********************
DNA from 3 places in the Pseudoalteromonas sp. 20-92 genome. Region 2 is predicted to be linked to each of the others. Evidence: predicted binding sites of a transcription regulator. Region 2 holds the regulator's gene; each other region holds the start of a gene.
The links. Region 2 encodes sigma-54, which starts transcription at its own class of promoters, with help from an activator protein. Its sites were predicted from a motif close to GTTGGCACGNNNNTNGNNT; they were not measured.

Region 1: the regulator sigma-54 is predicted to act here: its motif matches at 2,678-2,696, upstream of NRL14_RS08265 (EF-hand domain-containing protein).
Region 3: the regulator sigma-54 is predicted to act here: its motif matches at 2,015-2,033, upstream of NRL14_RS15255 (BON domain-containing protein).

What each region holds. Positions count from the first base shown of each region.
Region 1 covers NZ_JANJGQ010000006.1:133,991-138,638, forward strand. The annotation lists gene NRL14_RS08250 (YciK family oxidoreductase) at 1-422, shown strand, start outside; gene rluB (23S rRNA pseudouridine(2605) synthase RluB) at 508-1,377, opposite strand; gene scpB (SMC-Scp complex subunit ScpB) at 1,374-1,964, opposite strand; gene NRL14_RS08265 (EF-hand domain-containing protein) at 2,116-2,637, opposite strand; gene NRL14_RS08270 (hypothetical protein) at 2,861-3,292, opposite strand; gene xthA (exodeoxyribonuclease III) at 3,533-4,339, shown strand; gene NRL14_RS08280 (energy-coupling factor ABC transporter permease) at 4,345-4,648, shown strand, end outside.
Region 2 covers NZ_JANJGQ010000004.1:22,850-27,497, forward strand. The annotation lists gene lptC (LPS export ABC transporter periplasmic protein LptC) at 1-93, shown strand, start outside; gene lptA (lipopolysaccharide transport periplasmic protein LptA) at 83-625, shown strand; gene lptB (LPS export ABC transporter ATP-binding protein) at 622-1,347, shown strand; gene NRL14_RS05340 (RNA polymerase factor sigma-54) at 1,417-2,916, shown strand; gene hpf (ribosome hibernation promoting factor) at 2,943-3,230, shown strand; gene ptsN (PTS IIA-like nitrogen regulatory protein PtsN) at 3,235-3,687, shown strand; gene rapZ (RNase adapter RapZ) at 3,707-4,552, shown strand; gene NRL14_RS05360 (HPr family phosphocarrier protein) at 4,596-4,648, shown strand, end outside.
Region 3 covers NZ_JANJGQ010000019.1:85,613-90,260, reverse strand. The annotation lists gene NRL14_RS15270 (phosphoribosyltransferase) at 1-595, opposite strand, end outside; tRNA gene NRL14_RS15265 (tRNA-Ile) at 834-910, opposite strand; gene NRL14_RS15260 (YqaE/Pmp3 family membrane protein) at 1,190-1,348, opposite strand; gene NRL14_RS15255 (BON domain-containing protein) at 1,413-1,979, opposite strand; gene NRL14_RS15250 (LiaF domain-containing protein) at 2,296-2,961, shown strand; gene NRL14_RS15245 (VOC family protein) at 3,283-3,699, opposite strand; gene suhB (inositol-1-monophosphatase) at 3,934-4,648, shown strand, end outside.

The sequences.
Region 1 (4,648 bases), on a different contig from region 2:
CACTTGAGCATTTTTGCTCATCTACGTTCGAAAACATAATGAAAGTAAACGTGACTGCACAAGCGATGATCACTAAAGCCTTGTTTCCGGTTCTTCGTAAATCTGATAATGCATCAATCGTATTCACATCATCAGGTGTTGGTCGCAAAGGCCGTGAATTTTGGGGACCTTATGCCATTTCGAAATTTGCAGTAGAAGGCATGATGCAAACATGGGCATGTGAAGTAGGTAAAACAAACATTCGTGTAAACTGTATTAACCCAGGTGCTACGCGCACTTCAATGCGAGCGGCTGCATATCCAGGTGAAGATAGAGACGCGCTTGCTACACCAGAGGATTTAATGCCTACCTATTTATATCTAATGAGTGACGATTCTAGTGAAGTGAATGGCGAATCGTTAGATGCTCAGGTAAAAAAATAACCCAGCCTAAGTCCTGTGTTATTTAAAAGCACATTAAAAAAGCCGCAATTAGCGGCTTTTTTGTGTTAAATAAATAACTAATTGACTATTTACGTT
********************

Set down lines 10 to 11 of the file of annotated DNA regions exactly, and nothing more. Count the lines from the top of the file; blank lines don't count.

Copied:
Region 1 (4,648 bases), on a different contig from region 2:
CACTTGAGCATTTTTGCTCATCTACGTTCGAAAACATAATGAAAGTAAACGTGACTGCACAAGCGATGATCACTAAAGCCTTGTTTCCGGTTCTTCGTAAATCTGATAATGCATCAATCGTATTCACATCATCAGGTGTTGGTCGCAAAGGCCGTGAATTTTGGGGACCTTATGCCATTTCGAAATTTGCAGTAGAAGGCATGATGCAAACATGGGCATGTGAAGTAGGTAAAACAAACATTCGTGTAAACTGTATTAACCCAGGTGCTACGCGCACTTCAATGCGAGCGGCTGCATATCCAGGTGAAGATAGAGACGCGCTTGCTACACCAGAGGATTTAATGCCTACCTATTTATATCTAATGAGTGACGATTCTAGTGAAGTGAATGGCGAATCGTTAGATGCTCAGGTAAAAAAATAACCCAGCCTAAGTCCTGTGTTATTTAAAAGCACATTAAAAAAGCCGCAATTAGCGGCTTTTTTGTGTTAAATAAATAACTAATTGACTATTTACGTT